As an Account Executive/Recruiter, my job requires frequent travel to industry conferences.
Our most recent company trip was to New Orleans, and as I was cautiously optimistic that it might be a fun week and a respite from long days in the office. Free trip to the Big Easy! Beignets, delicious syrupy rum drinks, jazz music and a rich cultural history! What could go wrong? Well, I could end up between the breasts of a stripper at my boss’ insistence, for one.
Some companies have a “work hard/play hard" philosophy; however the one I work for is more like “work hard/eat a ton/drink a ton.” I have been with this company for the past several years, and at first found the extravagant dinners, late nights of drinking, and conference trips to fun cities such as New York, Las Vegas and San Francisco to be an exciting perk of what can be an otherwise thankless job.
However, once I began to take account of the lavish waste, the greed, the excess, and the inequities between employee and boss, the novelty quickly wore off quickly. The “perks” began to feel more like a punishment than a privilege.
Meals with co-workers and the bosses are mandatory on these multi-day trips, and my boss orders for the table, sometimes spending hundreds of dollars on food that goes uneaten. It turns my stomach to watch, yet I feel like I can’t say anything for fear of gaining disfavor and eventually losing my job. I slap a smile on and do my part to clean the plates, squirming in my seat as the waitstaff fills the table with unnecessary amounts of expensive food and overpriced drinks.
In addition to the ethical quandaries, these trips cause physical and emotional strain as the “top” salespeople are expected to be available to eat, drink and entertain the bosses all night, yet be ready to stand around under fluorescent lights schmoozing potential customers on a concrete floor the next morning.
I have stayed out until the wee hours on many trips only to get up, put on a suit and heels and hit the Conference Room floor at 7:30 AM the next morning (or the same morning, in some cases). I have shown up to our company’s conference booth with last night’s eye makeup on more times than I care to admit, bee-lining for the coffee table as soon as I can sneak away. This goes on 24/7 until it is time to drag our bloated, dehydrated, depressed and tired-as-hell selves onto our departing flights.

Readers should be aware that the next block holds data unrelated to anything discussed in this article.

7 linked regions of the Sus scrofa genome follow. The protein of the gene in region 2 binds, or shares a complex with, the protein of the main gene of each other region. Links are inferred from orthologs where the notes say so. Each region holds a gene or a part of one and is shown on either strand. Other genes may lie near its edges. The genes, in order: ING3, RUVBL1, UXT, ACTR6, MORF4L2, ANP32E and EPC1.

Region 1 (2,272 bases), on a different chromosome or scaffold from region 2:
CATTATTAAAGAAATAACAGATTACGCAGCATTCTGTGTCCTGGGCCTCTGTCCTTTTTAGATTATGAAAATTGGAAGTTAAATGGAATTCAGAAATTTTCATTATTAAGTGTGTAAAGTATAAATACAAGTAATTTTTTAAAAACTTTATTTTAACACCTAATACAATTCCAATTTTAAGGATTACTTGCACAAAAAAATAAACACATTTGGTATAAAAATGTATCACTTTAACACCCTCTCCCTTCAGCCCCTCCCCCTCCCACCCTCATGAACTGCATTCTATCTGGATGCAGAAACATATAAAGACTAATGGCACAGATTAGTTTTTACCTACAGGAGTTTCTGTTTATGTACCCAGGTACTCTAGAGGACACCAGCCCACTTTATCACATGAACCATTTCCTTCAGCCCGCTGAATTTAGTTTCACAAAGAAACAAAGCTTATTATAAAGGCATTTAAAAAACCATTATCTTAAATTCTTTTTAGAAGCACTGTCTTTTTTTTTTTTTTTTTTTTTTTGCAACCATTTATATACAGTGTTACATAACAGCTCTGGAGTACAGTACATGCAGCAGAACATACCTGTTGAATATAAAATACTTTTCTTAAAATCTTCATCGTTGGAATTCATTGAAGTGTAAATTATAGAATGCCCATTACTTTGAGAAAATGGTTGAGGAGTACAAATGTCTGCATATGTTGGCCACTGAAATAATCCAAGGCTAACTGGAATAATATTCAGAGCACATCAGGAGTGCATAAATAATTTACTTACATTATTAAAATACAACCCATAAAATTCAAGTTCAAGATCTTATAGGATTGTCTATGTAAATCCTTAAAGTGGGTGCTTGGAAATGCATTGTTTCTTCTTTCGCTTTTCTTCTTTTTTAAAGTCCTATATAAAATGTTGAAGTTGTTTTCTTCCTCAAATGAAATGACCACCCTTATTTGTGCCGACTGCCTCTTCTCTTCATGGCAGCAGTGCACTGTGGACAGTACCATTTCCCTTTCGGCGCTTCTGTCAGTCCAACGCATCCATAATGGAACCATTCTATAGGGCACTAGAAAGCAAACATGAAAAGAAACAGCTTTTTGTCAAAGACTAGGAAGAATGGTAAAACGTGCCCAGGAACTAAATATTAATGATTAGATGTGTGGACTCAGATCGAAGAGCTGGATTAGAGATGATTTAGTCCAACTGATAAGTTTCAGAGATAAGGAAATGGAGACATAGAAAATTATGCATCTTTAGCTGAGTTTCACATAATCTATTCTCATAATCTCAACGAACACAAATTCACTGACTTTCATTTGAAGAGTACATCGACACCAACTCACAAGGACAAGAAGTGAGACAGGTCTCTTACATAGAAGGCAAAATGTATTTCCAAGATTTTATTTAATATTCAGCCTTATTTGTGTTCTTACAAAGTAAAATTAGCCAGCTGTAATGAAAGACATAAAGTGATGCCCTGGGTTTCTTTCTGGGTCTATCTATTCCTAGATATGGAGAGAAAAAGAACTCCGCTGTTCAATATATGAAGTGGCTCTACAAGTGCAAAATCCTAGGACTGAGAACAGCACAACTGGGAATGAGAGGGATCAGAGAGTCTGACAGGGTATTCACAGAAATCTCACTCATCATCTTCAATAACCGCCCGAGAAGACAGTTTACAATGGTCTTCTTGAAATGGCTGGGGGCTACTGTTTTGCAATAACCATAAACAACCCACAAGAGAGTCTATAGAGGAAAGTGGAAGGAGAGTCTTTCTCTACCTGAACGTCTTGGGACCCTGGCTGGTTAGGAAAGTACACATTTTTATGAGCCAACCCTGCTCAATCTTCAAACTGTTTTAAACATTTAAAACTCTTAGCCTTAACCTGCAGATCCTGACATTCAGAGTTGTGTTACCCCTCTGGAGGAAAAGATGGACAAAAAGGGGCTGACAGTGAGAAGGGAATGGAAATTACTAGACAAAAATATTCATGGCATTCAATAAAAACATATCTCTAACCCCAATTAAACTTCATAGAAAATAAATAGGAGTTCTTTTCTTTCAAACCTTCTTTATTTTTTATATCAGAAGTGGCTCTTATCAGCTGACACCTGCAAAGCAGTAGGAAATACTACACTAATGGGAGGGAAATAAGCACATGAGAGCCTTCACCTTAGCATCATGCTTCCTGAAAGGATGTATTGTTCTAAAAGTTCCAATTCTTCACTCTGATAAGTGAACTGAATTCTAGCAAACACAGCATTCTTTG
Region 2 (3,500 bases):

As the youngest “team” member, I am expected not only to eat and drink what is put in front of me but am also strongly encouraged to act outlandishly for everyone else’s entertainment. Make out with a random guy at the San Francisco W Hotel? Sure, Grace will do it! Hooking up with co-workers at the annual Christmas party is encouraged. I’m pretty sure the company continues to pony up for the open bar just to have something to gossip about during the cold winter months. To refuse a meal, a drink or pretty much anything is taken as an insult and an act of rebellion.
Why don’t I say thanks, but no thanks, hightail it to my hotel room for a goodnight’s sleep? If only it were that easy. I am fortunate to earn a good salary in tough economic times and to piss these people off would be career suicide in the very specific track I am on.
My feelings about these trips, and the company itself, are obviously conflicted. I try to enjoy the experiences for what they are, be grateful for new opportunities, and focus on producing quality work. When so many others are struggling to make ends meet or out of work completely, it seems ridiculous to complain that my boss orders too much food at dinner, or wants us to stay out drinking (on his dime) for too many hours.